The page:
GUEST ARTICLE:I was extremely parched and desperate for water upon arriving at Auckland International Airport thanks to security restricting liquids on board.
So in a useless act of defiance, I took my water bottle through security and on board, empty though of course. So I had no choice but to fork out a ridiculous $3.50 for a 600ml water bottle, whose lid cracked when I screwed it back on.
What a great omen and a spectacular waste of kiwi currency already. If I were a car I could’ve enjoyed a refreshing 2 litres of unleaded petrol with change to spare.
Exiting the rental car park was worse. There was no exit. Things just keep getting better. After a few laps of the car park I realized that the entry and exit lane was the same! How sensible and safe of course.
The fact that the give way sign was painted on the road at the intersection wasn’t very tourist friendly either because it was in the shape of a triangle pointing in my direction – so then I thought, great we’re driving into oncoming traffic and the trip may as well be over.
Heading towards the Auckland central business district, you will slowly see a tall syringe protruding out of the skyline, piercing the horizon.
That’s the SkyTower, the tallest in the Southern hemisphere at 1328m. It offers the usual 360 degree views, but on a clear, sunny day you can see all the way to the far northern tip, the Bay of Islands.
The student discount allows you to visit the observation deck, 100 feet above the Sky observation deck for only $18 instead of the $25 to access the standard Skydeck where you can also look down on the streets below through glass floors.
For everyone else, don’t forget to use the 10% discount available from all the free tourist guides / ad booklets disguised as “information”.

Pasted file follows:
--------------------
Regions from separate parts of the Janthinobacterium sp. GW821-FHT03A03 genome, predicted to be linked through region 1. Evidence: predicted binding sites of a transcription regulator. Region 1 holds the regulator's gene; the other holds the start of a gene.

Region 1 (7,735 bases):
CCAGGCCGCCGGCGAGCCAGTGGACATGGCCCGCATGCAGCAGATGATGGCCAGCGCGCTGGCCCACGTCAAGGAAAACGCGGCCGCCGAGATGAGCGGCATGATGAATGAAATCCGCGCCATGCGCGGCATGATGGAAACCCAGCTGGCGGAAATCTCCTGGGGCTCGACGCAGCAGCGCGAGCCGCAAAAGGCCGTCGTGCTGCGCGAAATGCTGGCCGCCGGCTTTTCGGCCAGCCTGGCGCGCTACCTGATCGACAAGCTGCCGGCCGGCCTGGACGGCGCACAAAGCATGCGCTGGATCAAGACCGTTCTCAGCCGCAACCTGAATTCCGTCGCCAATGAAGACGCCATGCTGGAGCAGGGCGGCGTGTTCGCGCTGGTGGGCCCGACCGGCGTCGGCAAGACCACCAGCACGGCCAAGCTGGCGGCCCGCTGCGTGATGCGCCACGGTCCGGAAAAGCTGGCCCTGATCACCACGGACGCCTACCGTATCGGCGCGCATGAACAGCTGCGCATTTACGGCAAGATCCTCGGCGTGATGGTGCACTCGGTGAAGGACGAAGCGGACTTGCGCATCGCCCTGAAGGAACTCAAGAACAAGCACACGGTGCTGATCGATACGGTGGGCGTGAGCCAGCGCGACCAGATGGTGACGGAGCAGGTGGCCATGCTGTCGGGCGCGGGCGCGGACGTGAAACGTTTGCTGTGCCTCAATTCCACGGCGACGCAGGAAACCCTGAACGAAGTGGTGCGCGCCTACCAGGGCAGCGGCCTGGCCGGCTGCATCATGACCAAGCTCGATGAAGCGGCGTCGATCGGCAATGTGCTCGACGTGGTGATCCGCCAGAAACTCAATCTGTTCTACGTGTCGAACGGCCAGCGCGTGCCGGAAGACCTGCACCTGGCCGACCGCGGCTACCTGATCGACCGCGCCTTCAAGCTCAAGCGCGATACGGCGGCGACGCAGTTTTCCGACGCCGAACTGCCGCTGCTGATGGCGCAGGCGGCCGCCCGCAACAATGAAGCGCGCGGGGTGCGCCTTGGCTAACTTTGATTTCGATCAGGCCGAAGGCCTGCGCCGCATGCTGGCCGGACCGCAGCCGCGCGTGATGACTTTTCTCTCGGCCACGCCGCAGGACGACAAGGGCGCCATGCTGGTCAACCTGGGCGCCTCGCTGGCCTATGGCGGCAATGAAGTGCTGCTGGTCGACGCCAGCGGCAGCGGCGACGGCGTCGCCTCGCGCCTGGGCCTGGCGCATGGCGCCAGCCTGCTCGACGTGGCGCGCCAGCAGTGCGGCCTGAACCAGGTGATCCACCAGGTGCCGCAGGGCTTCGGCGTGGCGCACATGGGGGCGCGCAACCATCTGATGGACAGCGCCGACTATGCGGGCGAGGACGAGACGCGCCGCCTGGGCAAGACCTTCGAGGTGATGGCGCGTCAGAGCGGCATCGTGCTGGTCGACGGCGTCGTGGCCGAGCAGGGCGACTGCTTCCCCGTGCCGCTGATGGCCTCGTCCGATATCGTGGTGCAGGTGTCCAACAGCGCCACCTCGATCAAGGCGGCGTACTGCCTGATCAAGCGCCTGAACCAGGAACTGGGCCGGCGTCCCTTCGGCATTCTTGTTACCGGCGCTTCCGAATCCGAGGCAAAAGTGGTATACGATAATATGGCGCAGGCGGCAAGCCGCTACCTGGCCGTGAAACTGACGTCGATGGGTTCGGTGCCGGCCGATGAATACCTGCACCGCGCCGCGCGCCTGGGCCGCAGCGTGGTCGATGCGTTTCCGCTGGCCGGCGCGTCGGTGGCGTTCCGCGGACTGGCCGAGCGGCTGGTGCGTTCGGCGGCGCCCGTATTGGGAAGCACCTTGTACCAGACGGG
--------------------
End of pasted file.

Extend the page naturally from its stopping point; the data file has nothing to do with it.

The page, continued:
A good tip is to tear out and keep all the useful coupons out of the Jasons, AA and other “official” guides upon arrival at the I-site at each destination, rather than leave them in your room and forget to use them as they save you $ $ at all the main attractions across the Island.
Also keep an eye out for adventurous bungee jumpers from the top of the tower – makes for a good photo – if you’re fast enough.
The Skydeck also has more unobstructed views and allows for better photos because it has clear glass dividers rather than pillars
For lunch, walk down the road to O’Carrolls Irish Pub off Queen St before 2pm for huge servings of tasty and gourmet pub-grub at reasonable prices. Sit outside in the cobbled brick lane and watch as other tourists walk past gawking at your meal.
Don’t be fooled into visiting Victoria Market on the fringes of the city, its just a standard flea market offering ordinary souvenirs, knock-off labels, clothes and crafts.
For a bit of shopping, visit Aoeta Square Market (off Queen St), open Friday and Saturday in the heart of the city to look at some unique quality handicrafts, jewellery, bags, souvenirs and clothes. Sample some South Indian cuisine there and try a Dosa, the owners say they introduced it to Auckland first!
If you’re a Sydney-ite you’ll feel right at home on Queen St which is a mirror image of George and Pitt St combined, showcasing the best of Australian retail – making for disappointment for those looking for different fashion.
Parnell is worth a look if you’re into quaint handicrafts in a stylish town and Newmarket if you crave designer outlets –both share equally extravagant price tags.
At night, Viaduct Harbour is a must for a classy meal and a drink overlooking a sea of yachts.
Again, it was the same kind of club and dining scene you would get at Kings St & Cockle Bay Wharf in Sydney on a smaller scale.
There is a web cafe down an alley located off Queen St (opposite the Fort St intersection) where you can surf at high speed for $2/hour.
This article has been written by Pranav Bhatt. He is a graduate of the Faculty of Economics and Business at Sydney University. He has an interest in world travel, cricket, politics, technology and the media.
If you’ve travelled somewhere off the beaten track, can write well and have good quality photos I encourage you to contact me and I’ll consider publishing your travel diary here including generous attribution and links back to your website as thanks for your contribution